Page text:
Things We Lost in the Fire: Stories by Mariana Enriquez, is a collection of twelve short stories about life in Argentina.
I love the daring, creepy, and even macabre stories written in this collection. Like contemporary Latina lit meets Victorian Gothic novel. Some episodes, I was glad were over and others I wanted more, to know what happened but the story just ended and left me wondering. The characters are rich in personality within even a few pages which attests to Mariana Enriquez’ masterful storytelling. The history and culture revealed in the stories and characters are exciting for me and I kept reading, sometimes late into the night, like binge-watching a favorite series. I do love how the entire book theme seems to be about women and girls and their experiences, memories, fears, and love. The male characters take a backseat as supporting characters. Women have a voice in these stories.
In these wildly imaginative, devilishly daring tales of the macabre, internationally bestselling author Mariana Enriquez brings contemporary Argentina to vibrant life as a place where shocking inequality, violence, and corruption are the law of the land, while military dictatorship and legions of desaparecidos loom large in the collective memory. In these stories, reminiscent of Shirley Jackson and Julio Cortázar, three young friends distract themselves with drugs and pain in the midst a government-enforced blackout; a girl with nothing to lose steps into an abandoned house and never comes back out; to protest a viral form of domestic violence, a group of women set themselves on fire.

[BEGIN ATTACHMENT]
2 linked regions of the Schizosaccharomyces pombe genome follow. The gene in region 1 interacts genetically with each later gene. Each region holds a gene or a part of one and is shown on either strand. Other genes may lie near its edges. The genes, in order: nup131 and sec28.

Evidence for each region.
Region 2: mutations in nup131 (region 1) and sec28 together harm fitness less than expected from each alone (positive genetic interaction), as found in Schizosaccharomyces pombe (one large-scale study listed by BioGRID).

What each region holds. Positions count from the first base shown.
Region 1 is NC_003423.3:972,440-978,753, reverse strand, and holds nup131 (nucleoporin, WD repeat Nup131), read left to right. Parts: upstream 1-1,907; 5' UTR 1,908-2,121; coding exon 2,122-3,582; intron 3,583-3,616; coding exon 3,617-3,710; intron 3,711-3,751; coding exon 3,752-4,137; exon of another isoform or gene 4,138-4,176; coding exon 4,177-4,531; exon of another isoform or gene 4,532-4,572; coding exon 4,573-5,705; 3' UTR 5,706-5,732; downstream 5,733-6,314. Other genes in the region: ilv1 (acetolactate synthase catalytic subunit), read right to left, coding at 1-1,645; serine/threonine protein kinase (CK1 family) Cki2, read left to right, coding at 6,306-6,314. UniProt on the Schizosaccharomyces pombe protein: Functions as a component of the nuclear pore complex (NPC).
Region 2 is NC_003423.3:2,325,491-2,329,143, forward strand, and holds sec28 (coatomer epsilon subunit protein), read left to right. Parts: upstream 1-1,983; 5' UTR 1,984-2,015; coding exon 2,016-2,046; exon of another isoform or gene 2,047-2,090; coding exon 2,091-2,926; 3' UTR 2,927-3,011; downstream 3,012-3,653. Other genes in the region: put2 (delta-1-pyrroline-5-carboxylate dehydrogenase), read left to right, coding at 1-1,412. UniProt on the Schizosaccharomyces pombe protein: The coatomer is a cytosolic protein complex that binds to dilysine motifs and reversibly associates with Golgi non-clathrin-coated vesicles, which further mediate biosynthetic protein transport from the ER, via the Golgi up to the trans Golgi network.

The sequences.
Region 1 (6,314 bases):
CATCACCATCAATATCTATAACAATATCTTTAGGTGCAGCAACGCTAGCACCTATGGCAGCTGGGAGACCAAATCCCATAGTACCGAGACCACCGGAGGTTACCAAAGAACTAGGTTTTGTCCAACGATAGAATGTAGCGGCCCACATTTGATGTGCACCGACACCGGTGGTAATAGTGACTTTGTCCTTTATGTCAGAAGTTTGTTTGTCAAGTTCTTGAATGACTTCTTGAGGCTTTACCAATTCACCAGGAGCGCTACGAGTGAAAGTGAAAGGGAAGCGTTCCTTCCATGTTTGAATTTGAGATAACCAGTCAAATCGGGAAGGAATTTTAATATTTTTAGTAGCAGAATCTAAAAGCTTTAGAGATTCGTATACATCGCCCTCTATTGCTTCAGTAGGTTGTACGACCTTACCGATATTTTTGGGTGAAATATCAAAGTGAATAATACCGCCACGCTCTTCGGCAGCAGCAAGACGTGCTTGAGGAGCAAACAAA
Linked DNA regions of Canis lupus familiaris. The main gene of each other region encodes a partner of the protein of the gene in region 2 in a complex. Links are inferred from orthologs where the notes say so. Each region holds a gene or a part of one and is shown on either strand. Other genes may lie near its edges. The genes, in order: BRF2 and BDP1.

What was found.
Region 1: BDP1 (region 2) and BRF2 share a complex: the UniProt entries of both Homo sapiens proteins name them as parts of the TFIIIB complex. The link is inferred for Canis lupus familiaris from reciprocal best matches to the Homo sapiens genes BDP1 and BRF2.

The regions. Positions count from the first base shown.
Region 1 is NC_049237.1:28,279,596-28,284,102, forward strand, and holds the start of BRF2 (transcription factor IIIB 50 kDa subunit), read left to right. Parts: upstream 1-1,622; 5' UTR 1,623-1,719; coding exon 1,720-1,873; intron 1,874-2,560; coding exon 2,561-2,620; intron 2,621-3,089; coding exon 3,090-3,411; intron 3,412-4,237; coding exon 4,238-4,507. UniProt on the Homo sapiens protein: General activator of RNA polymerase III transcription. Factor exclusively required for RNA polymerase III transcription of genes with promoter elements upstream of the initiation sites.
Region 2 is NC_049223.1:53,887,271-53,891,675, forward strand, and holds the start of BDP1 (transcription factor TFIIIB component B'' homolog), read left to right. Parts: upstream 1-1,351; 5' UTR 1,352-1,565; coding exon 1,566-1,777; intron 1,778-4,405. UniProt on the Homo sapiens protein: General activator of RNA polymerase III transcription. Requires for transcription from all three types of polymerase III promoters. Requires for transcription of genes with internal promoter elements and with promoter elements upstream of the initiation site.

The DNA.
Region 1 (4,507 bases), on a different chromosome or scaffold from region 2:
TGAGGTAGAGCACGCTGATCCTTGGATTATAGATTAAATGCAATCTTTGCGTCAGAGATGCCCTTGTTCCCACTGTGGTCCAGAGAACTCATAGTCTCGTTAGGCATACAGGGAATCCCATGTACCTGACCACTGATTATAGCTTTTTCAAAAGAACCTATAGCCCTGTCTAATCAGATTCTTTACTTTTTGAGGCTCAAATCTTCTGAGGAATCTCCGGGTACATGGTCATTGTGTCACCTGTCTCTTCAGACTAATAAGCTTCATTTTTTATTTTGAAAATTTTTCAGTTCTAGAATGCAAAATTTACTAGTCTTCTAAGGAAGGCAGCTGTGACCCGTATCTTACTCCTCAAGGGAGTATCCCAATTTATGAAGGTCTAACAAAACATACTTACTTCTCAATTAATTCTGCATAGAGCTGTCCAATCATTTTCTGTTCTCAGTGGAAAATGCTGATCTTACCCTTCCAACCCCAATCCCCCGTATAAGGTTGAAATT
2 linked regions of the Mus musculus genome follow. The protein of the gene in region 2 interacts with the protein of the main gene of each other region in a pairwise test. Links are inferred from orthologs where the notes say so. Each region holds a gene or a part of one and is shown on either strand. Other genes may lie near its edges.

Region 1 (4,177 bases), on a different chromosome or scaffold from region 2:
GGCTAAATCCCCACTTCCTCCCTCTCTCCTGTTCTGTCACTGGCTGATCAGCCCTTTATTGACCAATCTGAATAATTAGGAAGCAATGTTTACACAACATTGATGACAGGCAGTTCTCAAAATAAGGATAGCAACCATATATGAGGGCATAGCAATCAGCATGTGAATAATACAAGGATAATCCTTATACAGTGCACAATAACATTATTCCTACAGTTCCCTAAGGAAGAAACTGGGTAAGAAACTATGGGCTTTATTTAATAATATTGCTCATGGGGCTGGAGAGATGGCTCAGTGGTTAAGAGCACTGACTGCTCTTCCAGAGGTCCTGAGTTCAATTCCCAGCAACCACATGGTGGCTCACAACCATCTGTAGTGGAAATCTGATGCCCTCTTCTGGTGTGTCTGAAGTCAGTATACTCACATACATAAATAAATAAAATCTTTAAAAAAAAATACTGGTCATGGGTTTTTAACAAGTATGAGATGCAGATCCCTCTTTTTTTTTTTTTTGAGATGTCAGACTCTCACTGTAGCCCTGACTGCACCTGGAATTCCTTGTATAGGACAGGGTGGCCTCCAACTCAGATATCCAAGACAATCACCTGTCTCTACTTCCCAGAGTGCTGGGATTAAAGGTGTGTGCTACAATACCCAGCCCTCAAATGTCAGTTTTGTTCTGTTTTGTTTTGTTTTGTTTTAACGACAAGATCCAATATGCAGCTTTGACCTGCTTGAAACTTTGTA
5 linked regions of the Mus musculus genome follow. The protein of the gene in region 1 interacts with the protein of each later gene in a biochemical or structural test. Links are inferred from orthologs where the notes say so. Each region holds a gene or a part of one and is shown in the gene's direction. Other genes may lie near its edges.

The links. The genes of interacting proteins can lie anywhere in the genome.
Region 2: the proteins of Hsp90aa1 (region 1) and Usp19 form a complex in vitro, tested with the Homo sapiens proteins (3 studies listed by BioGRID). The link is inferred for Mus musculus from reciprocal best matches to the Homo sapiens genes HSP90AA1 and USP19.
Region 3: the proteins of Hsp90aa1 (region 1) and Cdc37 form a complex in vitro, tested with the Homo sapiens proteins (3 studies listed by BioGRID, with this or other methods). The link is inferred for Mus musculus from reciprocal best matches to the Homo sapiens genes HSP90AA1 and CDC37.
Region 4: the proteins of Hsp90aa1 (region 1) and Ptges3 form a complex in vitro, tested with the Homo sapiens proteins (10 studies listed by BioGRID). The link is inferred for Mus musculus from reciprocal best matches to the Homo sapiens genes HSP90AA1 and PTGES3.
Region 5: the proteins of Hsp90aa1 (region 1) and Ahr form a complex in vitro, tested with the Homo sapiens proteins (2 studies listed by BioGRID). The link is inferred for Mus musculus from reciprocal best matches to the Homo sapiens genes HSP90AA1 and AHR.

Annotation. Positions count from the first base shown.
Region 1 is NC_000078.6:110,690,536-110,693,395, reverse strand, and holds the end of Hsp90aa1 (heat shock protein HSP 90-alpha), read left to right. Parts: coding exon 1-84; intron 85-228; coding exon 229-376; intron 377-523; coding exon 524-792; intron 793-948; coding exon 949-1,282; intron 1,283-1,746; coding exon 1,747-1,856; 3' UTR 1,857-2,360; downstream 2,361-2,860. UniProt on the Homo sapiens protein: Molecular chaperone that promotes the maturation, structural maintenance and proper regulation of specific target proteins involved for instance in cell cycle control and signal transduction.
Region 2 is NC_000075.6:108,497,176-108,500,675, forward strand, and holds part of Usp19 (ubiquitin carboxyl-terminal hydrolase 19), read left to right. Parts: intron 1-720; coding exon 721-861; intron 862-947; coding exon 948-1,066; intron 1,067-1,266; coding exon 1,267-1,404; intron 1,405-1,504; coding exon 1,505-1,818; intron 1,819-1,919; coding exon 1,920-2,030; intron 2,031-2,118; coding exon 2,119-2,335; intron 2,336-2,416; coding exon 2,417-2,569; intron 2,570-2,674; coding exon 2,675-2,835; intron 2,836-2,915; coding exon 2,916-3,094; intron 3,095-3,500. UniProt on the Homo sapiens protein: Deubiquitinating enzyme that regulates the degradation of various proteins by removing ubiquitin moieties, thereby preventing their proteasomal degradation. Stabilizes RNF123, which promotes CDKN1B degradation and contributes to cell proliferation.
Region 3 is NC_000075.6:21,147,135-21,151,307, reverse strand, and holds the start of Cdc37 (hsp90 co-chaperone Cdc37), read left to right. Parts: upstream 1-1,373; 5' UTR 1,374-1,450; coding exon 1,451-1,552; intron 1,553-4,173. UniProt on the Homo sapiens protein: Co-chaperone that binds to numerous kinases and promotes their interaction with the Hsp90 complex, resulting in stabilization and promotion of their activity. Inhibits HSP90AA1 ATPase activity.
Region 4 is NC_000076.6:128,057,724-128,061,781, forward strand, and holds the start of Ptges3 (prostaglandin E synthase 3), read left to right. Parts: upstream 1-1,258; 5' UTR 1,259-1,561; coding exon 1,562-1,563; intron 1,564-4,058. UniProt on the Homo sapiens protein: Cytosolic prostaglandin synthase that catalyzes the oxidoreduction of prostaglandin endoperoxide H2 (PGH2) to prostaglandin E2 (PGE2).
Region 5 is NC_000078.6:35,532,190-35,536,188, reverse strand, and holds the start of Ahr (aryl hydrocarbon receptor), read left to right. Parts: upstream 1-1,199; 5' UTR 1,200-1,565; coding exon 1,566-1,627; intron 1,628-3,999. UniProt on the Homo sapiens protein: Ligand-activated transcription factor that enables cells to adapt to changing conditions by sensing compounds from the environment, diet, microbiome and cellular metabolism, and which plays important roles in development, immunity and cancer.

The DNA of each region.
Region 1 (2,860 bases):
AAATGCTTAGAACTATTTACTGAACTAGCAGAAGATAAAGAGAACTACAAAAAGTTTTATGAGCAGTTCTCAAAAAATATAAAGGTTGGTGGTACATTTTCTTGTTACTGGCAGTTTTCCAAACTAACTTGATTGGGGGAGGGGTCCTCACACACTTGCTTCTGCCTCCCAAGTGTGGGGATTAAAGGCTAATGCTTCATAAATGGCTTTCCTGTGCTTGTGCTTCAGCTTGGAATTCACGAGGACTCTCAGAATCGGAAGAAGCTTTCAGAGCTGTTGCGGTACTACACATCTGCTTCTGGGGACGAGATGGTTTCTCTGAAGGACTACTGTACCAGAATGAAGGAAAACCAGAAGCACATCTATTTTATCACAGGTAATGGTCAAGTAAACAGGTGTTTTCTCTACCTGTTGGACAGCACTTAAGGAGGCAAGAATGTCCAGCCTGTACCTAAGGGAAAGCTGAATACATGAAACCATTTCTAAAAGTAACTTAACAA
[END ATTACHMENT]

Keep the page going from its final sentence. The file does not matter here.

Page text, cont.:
But alongside the black magic and disturbing disappearances, these stories are fueled by compassion for the frightened and the lost, ultimately bringing these characters—mothers and daughters, husbands and wives—into a surprisingly familiar reality. Written in hypnotic prose that gives grace to the grotesque, Things We Lost in the Fire is a powerful exploration of what happens when our darkest desires are left to roam unchecked, and signals the arrival of an astonishing and necessary voice in contemporary fiction.
About the Author:
I received this book from Blogging for Books for this review.